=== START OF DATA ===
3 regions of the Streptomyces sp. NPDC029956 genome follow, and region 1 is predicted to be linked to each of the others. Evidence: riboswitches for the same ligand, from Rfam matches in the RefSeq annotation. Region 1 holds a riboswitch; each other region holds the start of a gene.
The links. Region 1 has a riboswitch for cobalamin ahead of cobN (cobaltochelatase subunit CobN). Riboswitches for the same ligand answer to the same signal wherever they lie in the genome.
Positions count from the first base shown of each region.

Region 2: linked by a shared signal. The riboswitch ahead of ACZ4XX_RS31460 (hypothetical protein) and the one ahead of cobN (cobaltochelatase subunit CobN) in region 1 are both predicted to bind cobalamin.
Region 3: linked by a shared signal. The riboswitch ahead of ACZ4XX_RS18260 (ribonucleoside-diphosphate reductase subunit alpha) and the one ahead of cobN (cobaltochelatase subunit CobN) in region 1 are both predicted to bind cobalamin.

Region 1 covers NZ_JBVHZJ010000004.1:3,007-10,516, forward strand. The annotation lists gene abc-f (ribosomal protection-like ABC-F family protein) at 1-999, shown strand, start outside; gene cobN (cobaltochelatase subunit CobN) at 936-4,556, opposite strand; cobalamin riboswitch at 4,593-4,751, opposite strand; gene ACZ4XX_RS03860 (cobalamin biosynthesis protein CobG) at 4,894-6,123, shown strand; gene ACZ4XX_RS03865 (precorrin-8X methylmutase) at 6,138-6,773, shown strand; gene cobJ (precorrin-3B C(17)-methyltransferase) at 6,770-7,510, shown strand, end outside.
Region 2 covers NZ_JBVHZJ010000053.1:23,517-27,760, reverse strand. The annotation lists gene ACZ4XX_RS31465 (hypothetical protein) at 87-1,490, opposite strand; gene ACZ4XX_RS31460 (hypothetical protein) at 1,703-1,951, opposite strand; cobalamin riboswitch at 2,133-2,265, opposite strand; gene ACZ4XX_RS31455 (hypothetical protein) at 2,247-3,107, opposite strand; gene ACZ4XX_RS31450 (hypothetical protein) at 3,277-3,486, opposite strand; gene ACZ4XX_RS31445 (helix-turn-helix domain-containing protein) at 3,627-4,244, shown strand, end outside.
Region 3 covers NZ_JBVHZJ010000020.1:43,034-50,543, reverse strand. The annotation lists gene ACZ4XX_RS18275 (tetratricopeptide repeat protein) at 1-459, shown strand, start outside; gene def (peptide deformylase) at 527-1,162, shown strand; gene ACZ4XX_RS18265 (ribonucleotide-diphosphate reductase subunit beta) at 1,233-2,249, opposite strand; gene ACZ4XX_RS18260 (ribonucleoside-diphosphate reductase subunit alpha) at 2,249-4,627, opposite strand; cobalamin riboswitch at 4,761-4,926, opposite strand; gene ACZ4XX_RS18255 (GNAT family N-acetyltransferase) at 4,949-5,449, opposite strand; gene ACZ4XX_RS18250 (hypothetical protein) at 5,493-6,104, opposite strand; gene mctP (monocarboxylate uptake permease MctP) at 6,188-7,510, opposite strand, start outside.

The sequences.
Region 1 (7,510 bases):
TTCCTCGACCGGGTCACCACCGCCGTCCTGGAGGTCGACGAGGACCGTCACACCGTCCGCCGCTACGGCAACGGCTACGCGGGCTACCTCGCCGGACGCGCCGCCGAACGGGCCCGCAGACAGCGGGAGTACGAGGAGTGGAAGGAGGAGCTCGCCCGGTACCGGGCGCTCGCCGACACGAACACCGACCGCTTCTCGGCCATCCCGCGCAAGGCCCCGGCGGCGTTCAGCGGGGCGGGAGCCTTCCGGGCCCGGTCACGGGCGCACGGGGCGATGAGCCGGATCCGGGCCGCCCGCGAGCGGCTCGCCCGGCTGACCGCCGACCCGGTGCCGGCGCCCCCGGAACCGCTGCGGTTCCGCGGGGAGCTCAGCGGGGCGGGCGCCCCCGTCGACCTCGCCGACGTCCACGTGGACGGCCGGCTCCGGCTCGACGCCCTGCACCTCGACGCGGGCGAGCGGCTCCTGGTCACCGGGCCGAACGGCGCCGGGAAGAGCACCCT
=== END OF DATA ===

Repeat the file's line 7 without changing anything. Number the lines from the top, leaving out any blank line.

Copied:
Region 2 covers NZ_JBVHZJ010000053.1:23,517-27,760, reverse strand. The annotation lists gene ACZ4XX_RS31465 (hypothetical protein) at 87-1,490, opposite strand; gene ACZ4XX_RS31460 (hypothetical protein) at 1,703-1,951, opposite strand; cobalamin riboswitch at 2,133-2,265, opposite strand; gene ACZ4XX_RS31455 (hypothetical protein) at 2,247-3,107, opposite strand; gene ACZ4XX_RS31450 (hypothetical protein) at 3,277-3,486, opposite strand; gene ACZ4XX_RS31445 (helix-turn-helix domain-containing protein) at 3,627-4,244, shown strand, end outside.